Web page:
Tohopeka: Rethinking the Creek War and the War of 1812

Tohopeka: Rethinking the Creek War and the War of 1812

by Kathryn E. Holland Braund, Susan M. Abram, Robert P. Collins, Gregory Evans Dowd, John E Grenier
     
 

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Tohopeka contains a variety of perspectives and uses a wide array of evidence and approaches, from scrutiny of cultural and religious practices to literary and linguistic analysis, to illuminate this troubled period.
 
Almost two hundred years ago, the territory that would become Alabama was both ancient homeland and new frontier where a complex

Overview


Tohopeka contains a variety of perspectives and uses a wide array of evidence and approaches, from scrutiny of cultural and religious practices to literary and linguistic analysis, to illuminate this troubled period.
 
Almost two hundred years ago, the territory that would become Alabama was both ancient homeland and new frontier where a complex network of allegiances and agendas was playing out. The fabric of that network stretched and frayed as the Creek Civil War of 1813-14 pitted a faction of the Creek nation known as Red Sticks against those Creeks who supported the Creek National Council.  The war began in July 1813, when Red Stick rebels were attacked near Burnt Corn Creek by Mississippi militia and settlers from the Tensaw area in a vain attempt to keep the Red Sticks’ ammunition from reaching the main body of disaffected warriors. A retaliatory strike against a fortified settlement owned by Samuel Mims, now called Fort Mims, was a Red Stick victory.  The brutality of the assault, in which 250 people were killed, outraged the American public and “Remember Fort Mims” became a national rallying cry.
 
During the American-British War of 1812, Americans quickly joined the war against the Red Sticks, turning the civil war into a military campaign designed to destroy Creek power. The battles of the Red Sticks have become part of Alabama and American legend and include the famous Canoe Fight, the Battle of Holy Ground, and most significantly, the Battle of Tohopeka (also known as Horseshoe Bend)—the final great battle of the war. There, an American army crushed Creek resistance and made a national hero of Andrew Jackson.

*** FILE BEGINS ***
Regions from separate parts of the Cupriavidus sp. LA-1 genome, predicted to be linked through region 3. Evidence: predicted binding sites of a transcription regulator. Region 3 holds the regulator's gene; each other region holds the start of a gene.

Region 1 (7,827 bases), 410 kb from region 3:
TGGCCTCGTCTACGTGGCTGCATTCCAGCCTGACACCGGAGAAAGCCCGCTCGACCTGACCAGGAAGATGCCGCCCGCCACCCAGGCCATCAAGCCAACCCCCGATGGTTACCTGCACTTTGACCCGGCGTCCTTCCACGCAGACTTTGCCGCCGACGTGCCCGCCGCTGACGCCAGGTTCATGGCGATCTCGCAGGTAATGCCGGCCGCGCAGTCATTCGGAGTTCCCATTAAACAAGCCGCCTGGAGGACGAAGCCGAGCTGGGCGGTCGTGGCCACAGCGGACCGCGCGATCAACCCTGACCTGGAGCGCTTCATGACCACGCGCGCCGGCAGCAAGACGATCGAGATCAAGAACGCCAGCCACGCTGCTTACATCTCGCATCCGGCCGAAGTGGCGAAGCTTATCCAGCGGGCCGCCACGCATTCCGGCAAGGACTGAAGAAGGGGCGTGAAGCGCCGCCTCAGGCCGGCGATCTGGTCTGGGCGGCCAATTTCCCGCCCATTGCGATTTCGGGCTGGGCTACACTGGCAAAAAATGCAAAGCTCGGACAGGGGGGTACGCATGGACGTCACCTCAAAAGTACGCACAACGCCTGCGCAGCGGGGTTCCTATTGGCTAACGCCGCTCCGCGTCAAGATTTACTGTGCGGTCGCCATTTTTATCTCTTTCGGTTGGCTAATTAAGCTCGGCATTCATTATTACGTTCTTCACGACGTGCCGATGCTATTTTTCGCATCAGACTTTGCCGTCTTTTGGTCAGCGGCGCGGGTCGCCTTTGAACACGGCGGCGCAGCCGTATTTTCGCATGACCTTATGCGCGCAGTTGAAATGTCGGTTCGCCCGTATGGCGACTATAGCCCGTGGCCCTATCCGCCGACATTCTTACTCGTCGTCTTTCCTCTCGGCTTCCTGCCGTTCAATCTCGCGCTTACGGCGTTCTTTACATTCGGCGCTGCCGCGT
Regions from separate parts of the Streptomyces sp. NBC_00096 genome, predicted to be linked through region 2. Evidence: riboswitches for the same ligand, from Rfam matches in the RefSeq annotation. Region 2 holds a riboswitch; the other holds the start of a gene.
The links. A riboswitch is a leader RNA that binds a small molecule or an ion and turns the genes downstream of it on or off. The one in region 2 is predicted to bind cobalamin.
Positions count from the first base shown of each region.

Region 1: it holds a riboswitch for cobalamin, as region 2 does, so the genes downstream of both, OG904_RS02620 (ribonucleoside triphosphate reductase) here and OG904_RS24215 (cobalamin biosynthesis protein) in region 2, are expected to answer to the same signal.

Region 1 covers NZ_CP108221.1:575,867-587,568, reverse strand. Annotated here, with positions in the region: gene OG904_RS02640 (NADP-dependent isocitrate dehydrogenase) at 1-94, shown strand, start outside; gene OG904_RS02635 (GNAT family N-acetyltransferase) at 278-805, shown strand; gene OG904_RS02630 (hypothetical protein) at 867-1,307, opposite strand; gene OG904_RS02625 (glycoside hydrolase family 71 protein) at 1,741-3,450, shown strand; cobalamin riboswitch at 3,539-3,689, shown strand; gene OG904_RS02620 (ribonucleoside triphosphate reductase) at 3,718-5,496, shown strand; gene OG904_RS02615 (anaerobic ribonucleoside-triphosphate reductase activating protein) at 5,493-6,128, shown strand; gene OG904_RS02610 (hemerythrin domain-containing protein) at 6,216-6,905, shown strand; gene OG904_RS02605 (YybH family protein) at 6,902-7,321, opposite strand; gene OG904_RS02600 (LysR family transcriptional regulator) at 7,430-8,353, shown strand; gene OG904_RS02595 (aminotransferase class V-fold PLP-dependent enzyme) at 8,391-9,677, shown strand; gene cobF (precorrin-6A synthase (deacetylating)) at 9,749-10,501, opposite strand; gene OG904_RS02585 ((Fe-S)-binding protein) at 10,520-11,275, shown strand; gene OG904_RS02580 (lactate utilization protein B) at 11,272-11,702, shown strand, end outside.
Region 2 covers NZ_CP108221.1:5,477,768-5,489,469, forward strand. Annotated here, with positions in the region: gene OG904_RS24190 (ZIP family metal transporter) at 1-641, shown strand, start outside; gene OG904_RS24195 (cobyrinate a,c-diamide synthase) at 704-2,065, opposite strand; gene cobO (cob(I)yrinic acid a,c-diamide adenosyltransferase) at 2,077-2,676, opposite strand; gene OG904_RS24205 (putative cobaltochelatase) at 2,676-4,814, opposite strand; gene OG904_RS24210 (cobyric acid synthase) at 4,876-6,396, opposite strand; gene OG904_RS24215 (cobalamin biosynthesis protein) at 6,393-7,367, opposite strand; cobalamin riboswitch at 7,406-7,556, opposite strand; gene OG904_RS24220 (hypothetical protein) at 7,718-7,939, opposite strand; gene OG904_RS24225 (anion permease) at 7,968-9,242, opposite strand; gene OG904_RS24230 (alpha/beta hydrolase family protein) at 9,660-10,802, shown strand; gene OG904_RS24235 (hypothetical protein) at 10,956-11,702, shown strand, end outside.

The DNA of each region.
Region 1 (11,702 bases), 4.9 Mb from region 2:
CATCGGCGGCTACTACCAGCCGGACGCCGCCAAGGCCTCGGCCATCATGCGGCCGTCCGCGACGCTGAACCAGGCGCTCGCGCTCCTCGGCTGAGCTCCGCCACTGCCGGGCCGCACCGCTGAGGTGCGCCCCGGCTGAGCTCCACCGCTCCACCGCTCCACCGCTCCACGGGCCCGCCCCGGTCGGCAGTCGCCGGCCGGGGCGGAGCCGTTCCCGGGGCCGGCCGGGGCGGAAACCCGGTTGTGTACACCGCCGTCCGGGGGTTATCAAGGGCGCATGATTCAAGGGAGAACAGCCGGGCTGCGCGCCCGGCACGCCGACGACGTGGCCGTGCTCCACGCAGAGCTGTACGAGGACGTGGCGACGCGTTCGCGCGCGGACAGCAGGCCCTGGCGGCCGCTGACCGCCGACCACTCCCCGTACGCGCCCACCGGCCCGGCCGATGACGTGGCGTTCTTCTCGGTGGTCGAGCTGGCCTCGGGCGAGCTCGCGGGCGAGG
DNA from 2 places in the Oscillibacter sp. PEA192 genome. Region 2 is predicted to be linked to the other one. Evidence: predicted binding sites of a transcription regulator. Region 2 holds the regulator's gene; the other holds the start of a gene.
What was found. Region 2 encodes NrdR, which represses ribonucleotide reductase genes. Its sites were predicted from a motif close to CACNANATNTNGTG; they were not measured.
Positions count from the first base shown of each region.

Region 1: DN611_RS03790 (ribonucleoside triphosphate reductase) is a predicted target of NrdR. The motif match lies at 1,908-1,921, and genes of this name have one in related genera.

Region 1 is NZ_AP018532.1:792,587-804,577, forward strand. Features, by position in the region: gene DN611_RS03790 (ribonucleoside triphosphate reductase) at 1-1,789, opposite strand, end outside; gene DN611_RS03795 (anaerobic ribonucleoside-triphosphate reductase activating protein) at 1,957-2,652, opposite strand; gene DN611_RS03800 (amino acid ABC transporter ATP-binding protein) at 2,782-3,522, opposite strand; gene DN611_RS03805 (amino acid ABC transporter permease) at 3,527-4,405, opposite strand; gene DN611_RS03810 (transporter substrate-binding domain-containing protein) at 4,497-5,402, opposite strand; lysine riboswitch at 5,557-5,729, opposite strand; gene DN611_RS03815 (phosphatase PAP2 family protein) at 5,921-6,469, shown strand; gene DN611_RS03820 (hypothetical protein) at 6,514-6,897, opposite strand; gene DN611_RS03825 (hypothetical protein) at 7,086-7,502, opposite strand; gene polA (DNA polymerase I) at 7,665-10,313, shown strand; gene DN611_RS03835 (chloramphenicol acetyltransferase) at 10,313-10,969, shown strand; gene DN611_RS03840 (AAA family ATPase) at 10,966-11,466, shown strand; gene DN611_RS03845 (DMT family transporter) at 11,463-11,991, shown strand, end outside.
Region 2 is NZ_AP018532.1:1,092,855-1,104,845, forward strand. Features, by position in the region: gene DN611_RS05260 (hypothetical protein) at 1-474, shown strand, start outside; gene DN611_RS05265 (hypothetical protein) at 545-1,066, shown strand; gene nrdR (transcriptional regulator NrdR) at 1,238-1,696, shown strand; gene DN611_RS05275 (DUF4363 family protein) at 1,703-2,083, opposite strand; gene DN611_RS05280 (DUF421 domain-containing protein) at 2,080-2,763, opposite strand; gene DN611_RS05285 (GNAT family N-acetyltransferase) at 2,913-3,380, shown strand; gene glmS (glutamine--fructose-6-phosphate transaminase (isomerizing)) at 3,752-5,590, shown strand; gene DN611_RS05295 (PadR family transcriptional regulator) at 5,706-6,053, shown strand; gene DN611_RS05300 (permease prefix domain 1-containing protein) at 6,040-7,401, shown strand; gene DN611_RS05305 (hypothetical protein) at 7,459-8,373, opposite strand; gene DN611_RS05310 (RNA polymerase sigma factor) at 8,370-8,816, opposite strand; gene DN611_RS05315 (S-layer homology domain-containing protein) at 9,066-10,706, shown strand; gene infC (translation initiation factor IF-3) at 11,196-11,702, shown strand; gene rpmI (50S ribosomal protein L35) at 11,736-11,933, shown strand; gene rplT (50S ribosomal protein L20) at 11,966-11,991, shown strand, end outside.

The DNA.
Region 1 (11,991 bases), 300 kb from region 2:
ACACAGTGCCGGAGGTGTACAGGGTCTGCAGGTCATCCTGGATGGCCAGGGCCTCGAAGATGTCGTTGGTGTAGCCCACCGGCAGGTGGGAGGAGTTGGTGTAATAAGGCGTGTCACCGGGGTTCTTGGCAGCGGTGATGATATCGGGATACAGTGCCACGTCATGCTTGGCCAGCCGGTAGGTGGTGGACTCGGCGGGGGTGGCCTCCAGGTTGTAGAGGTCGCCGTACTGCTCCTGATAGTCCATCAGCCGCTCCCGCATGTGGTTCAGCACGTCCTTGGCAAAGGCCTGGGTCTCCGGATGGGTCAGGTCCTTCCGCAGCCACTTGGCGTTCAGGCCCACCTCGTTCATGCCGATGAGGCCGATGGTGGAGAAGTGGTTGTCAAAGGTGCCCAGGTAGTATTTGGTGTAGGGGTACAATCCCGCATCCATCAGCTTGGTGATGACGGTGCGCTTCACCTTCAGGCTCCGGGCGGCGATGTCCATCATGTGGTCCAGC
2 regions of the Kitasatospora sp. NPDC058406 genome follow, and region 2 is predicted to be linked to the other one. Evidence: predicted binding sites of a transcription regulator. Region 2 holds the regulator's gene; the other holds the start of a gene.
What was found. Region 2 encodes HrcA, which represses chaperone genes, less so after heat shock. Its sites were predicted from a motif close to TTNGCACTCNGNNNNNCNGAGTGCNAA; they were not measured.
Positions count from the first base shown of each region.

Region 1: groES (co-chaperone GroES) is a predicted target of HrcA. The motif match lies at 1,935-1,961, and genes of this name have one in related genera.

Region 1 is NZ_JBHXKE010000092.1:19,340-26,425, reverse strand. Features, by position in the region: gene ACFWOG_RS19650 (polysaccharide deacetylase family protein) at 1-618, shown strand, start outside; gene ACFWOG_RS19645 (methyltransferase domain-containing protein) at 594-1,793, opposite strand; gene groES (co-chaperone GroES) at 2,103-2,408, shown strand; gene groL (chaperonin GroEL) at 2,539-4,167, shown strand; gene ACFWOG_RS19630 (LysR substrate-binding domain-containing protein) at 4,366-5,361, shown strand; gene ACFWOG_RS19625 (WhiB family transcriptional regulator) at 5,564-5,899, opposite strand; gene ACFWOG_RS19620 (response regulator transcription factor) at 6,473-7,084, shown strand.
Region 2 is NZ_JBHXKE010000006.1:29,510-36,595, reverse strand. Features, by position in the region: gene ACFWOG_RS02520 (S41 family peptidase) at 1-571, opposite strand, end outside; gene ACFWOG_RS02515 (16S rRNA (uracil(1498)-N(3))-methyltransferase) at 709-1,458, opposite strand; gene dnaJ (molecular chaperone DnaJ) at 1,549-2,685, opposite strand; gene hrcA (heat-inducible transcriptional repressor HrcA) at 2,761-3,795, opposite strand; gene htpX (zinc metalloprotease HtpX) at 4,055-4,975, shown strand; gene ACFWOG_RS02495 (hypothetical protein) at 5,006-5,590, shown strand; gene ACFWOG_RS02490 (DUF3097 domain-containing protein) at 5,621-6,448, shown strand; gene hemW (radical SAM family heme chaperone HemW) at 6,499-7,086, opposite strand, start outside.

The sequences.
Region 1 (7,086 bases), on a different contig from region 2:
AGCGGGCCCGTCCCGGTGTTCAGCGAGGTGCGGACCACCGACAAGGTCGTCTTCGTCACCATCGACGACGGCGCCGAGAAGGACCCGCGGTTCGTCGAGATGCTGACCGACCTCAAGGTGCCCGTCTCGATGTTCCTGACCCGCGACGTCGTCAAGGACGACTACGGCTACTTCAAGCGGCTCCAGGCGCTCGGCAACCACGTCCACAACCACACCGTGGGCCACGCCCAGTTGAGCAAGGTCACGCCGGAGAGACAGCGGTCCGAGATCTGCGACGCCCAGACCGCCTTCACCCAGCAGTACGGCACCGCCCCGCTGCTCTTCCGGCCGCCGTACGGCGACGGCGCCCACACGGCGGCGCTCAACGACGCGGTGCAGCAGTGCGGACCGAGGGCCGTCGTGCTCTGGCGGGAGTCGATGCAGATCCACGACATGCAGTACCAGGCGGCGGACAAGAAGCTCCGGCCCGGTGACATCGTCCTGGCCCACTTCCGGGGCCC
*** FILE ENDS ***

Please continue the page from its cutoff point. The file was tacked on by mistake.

New attention to material culture and documentary and archaeological records fills in details, adds new information, and helps disabuse the reader of outdated interpretations.
 
Contributors
Susan M. Abram / Kathryn E. Holland Braund/Robert P. Collins / Gregory Evans Dowd /
John E. Grenier / David S. Heidler / Jeanne T. Heidler / Ted Isham / Ove Jensen / Jay Lamar /
Tom Kanon / Marianne Mills / James W. Parker / Craig T. Sheldon Jr. / Robert G. Thrower / Gregory A. Waselkov

Editorial Reviews

From the Publisher

"[…] Tohopeka offers compelling analyses and uses new evidence to show how a localized Creek civil war had enormous implications for the course of American history."
The Journal of Southern History

"An interesting, interdisciplinary collection of essays on a timely topic,quite readable by the non-specialist."--Robbie Ethridge, coeditor of Light on the Path: The Anthropology and History of the Southeastern Indians
 

Tohopeka is an important and timely volume that offers fresh insights into the War of 1812 and overlapping Creek War. As a whole, the book busts many long-held myths and alters our most basic interpretations of the southern conflicts.”—Andrew K. Frank, author of Creeks and Southerners: Biculturalism on the Early American Frontier and editor of Early Republic: People and Perspectives

Product Details

ISBN-13:
9780817357115
Publisher:
University of Alabama Press
Publication date:
07/30/2012
Edition description:
1
Pages:
336
Sales rank:
1,236,374
Product dimensions:
6.13(w) x 9.25(h) x 1.00(d)
Age Range:
15 - 18 Years

Meet the Author

Kathryn E. Holland Braund is Hollifield Professor of Southern History at Auburn University. She is the author of Deerskins and Duffels: The Creek Indian Trade with Anglo-America, 1685−1815 and coeditor of Fields of Vision: Essays on the “Travels” of William Bartram and William Bartram on the Southeastern Indians.

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